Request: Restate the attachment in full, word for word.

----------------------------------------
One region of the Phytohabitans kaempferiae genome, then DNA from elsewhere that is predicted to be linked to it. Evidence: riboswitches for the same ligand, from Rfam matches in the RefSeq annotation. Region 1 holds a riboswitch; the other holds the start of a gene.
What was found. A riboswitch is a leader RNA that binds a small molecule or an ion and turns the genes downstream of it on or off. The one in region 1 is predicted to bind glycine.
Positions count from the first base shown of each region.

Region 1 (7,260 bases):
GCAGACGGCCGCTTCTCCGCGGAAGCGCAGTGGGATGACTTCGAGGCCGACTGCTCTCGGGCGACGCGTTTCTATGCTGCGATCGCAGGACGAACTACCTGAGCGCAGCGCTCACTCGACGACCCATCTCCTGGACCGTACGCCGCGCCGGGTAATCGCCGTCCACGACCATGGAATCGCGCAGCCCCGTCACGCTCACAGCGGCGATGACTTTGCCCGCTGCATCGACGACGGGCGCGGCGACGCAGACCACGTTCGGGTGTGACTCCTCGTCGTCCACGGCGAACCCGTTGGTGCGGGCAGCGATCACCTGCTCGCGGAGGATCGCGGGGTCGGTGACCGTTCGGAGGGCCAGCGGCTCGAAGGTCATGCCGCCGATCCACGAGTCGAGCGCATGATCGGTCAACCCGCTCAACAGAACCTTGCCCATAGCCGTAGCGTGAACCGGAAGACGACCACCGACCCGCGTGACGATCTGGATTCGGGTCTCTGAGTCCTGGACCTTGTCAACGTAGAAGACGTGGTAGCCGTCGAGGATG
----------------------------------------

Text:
One region of the Phytohabitans kaempferiae genome, then DNA from elsewhere that is predicted to be linked to it. Evidence: riboswitches for the same ligand, from Rfam matches in the RefSeq annotation. Region 1 holds a riboswitch; the other holds the start of a gene.
What was found. A riboswitch is a leader RNA that binds a small molecule or an ion and turns the genes downstream of it on or off. The one in region 1 is predicted to bind glycine.
Positions count from the first base shown of each region.

Region 1 (7,260 bases):
GCAGACGGCCGCTTCTCCGCGGAAGCGCAGTGGGATGACTTCGAGGCCGACTGCTCTCGGGCGACGCGTTTCTATGCTGCGATCGCAGGACGAACTACCTGAGCGCAGCGCTCACTCGACGACCCATCTCCTGGACCGTACGCCGCGCCGGGTAATCGCCGTCCACGACCATGGAATCGCGCAGCCCCGTCACGCTCACAGCGGCGATGACTTTGCCCGCTGCATCGACGACGGGCGCGGCGACGCAGACCACGTTCGGGTGTGACTCCTCGTCGTCCACGGCGAACCCGTTGGTGCGGGCAGCGATCACCTGCTCGCGGAGGATCGCGGGGTCGGTGACCGTTCGGAGGGCCAGCGGCTCGAAGGTCATGCCGCCGATCCACGAGTCGAGCGCATGATCGGTCAACCCGCTCAACAGAACCTTGCCCATAGCCGTAGCGTGAACCGGAAGACGACCACCGACCCGCGTGACGATCTGGATTCGGGTCTCTGAGTCCTGGACCTTGTCAACGTAGAAGACGTGGTAGCCGTCGAGGATG